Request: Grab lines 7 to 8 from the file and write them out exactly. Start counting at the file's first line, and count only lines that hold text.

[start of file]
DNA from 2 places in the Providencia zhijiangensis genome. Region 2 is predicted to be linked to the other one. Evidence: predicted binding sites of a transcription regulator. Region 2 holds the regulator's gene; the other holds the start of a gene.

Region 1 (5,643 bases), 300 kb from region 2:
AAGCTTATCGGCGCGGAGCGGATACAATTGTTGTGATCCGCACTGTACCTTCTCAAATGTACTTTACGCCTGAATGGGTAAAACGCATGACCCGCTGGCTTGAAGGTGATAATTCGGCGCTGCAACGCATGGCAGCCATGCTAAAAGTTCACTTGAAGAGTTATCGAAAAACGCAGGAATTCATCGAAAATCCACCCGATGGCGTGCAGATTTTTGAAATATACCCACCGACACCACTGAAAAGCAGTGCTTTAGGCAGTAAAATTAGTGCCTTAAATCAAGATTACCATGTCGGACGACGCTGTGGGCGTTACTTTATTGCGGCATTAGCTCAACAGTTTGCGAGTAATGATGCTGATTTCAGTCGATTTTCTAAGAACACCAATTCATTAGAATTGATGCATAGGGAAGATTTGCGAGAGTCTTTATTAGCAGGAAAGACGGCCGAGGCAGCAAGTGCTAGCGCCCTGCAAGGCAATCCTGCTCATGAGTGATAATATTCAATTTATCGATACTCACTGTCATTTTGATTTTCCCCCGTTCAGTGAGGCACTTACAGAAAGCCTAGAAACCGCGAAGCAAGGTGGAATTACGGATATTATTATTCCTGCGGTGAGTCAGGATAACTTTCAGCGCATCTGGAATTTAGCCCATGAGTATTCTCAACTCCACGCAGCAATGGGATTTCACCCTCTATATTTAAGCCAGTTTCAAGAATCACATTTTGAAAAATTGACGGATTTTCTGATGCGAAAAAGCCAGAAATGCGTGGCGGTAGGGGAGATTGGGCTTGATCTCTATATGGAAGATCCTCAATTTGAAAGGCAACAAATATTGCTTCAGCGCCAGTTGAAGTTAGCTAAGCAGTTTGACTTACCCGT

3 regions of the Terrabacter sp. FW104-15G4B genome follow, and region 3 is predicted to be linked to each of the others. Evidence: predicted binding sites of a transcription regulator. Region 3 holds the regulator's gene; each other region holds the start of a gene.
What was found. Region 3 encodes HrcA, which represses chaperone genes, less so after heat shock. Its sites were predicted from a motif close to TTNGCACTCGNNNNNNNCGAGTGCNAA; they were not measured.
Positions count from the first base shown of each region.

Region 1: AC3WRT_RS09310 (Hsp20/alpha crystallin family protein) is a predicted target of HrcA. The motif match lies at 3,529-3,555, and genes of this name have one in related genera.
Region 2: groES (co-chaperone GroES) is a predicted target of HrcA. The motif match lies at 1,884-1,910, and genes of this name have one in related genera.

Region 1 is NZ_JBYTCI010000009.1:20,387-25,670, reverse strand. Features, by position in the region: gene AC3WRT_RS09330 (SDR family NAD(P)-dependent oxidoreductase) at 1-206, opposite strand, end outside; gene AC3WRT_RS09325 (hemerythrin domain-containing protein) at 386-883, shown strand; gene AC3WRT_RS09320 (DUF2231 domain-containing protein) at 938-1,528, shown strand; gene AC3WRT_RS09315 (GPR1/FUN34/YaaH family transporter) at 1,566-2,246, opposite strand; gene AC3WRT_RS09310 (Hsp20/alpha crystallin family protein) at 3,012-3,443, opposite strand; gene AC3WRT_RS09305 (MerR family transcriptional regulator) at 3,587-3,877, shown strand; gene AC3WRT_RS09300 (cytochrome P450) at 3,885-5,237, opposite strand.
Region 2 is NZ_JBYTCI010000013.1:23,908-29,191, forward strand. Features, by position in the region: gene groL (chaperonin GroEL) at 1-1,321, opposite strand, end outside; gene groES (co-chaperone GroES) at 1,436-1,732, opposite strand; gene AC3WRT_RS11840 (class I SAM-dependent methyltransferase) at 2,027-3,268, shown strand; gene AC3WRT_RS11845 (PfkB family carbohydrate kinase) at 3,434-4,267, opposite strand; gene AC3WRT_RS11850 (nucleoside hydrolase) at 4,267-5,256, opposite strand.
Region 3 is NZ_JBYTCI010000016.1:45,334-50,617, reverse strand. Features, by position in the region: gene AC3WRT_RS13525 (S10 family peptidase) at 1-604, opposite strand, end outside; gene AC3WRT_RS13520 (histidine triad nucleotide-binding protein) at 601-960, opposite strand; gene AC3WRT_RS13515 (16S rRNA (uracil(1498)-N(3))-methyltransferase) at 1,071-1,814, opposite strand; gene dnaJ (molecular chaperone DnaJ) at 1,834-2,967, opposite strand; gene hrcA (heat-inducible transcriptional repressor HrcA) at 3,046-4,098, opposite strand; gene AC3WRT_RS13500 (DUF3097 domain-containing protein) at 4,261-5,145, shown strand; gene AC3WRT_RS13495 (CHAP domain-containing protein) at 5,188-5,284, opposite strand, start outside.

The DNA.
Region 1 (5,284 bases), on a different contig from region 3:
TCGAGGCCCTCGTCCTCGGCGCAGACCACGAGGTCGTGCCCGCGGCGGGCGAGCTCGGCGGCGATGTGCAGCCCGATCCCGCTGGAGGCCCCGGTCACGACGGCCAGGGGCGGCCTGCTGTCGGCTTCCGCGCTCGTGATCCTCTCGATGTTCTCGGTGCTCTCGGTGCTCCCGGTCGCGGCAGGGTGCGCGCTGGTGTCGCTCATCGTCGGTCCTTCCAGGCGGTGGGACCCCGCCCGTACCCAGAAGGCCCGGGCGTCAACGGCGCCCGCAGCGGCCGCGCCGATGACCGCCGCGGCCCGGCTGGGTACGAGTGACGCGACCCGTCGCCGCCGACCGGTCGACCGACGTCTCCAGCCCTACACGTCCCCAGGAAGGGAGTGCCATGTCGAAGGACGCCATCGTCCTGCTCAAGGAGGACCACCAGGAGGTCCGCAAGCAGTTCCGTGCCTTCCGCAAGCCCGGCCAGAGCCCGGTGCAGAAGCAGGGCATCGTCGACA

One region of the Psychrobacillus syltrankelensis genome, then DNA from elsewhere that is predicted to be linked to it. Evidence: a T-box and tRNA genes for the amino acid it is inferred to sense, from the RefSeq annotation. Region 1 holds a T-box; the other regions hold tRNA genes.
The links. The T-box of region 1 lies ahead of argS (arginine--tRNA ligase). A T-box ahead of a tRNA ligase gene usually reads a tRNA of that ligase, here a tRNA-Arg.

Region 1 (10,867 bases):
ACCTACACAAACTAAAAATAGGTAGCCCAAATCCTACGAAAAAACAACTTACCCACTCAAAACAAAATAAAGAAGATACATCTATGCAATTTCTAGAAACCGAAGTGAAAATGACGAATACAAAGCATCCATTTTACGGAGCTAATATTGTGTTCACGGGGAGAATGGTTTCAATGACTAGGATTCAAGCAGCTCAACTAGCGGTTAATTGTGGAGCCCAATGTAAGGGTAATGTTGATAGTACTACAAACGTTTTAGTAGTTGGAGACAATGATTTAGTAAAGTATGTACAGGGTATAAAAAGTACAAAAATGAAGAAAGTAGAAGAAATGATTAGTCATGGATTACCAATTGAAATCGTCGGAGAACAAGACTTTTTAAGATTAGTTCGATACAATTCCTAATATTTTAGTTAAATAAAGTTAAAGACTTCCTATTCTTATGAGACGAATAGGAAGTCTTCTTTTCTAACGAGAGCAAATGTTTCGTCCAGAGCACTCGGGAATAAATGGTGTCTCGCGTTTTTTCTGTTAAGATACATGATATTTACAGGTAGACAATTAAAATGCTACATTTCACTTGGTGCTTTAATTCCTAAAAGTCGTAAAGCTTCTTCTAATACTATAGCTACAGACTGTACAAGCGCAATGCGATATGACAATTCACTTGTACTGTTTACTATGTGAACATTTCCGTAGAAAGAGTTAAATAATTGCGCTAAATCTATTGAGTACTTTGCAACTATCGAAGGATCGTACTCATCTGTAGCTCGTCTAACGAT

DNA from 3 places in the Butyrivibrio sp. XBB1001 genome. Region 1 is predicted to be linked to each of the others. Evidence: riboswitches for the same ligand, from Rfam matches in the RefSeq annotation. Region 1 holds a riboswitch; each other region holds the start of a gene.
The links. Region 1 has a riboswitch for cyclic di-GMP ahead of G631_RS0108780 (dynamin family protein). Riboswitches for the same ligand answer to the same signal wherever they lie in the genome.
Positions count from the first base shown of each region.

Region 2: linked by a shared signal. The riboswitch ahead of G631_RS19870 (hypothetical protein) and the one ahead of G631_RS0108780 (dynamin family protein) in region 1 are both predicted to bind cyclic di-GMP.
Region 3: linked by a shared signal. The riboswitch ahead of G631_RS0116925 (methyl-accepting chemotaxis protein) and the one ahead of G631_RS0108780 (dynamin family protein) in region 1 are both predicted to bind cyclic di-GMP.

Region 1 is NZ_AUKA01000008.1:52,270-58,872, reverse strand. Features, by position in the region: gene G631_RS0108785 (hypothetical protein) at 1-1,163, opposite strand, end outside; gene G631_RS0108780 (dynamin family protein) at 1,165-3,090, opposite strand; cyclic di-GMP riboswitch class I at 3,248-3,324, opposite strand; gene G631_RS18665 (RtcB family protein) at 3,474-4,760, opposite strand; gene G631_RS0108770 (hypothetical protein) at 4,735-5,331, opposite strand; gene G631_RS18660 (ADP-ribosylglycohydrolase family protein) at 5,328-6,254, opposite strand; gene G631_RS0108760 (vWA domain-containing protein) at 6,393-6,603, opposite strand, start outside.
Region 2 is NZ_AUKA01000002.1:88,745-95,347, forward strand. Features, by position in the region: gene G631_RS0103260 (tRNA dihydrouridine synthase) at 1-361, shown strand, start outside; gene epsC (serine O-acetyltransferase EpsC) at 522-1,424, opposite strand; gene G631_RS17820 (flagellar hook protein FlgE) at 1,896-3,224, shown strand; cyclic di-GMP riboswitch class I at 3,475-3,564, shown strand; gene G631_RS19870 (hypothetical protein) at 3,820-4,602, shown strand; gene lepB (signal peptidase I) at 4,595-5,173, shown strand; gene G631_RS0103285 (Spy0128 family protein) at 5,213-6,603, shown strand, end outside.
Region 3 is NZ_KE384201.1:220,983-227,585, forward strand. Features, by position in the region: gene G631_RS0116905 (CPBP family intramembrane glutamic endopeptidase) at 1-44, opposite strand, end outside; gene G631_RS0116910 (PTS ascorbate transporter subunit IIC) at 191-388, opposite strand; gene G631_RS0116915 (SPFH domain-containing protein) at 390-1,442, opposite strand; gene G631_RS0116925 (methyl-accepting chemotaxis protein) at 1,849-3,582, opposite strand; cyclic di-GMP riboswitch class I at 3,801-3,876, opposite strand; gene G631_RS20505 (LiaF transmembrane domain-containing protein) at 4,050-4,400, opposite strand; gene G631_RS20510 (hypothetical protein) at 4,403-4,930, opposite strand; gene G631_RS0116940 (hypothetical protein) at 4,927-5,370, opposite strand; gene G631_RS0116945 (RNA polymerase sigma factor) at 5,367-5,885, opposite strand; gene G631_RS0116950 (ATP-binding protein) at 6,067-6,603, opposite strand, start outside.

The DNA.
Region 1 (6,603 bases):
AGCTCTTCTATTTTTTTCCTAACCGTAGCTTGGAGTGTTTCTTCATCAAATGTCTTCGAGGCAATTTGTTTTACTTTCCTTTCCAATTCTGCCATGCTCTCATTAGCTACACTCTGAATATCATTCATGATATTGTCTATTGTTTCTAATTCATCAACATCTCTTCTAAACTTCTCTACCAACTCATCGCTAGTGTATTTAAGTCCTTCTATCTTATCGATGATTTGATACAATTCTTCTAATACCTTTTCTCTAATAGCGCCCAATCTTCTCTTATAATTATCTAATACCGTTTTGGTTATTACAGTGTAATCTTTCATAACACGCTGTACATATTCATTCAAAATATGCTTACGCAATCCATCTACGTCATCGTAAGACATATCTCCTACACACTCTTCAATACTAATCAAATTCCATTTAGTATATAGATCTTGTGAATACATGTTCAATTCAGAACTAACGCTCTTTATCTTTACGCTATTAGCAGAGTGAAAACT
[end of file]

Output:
Region 1: AC3WRT_RS09310 (Hsp20/alpha crystallin family protein) is a predicted target of HrcA. The motif match lies at 3,529-3,555, and genes of this name have one in related genera.
Region 2: groES (co-chaperone GroES) is a predicted target of HrcA. The motif match lies at 1,884-1,910, and genes of this name have one in related genera.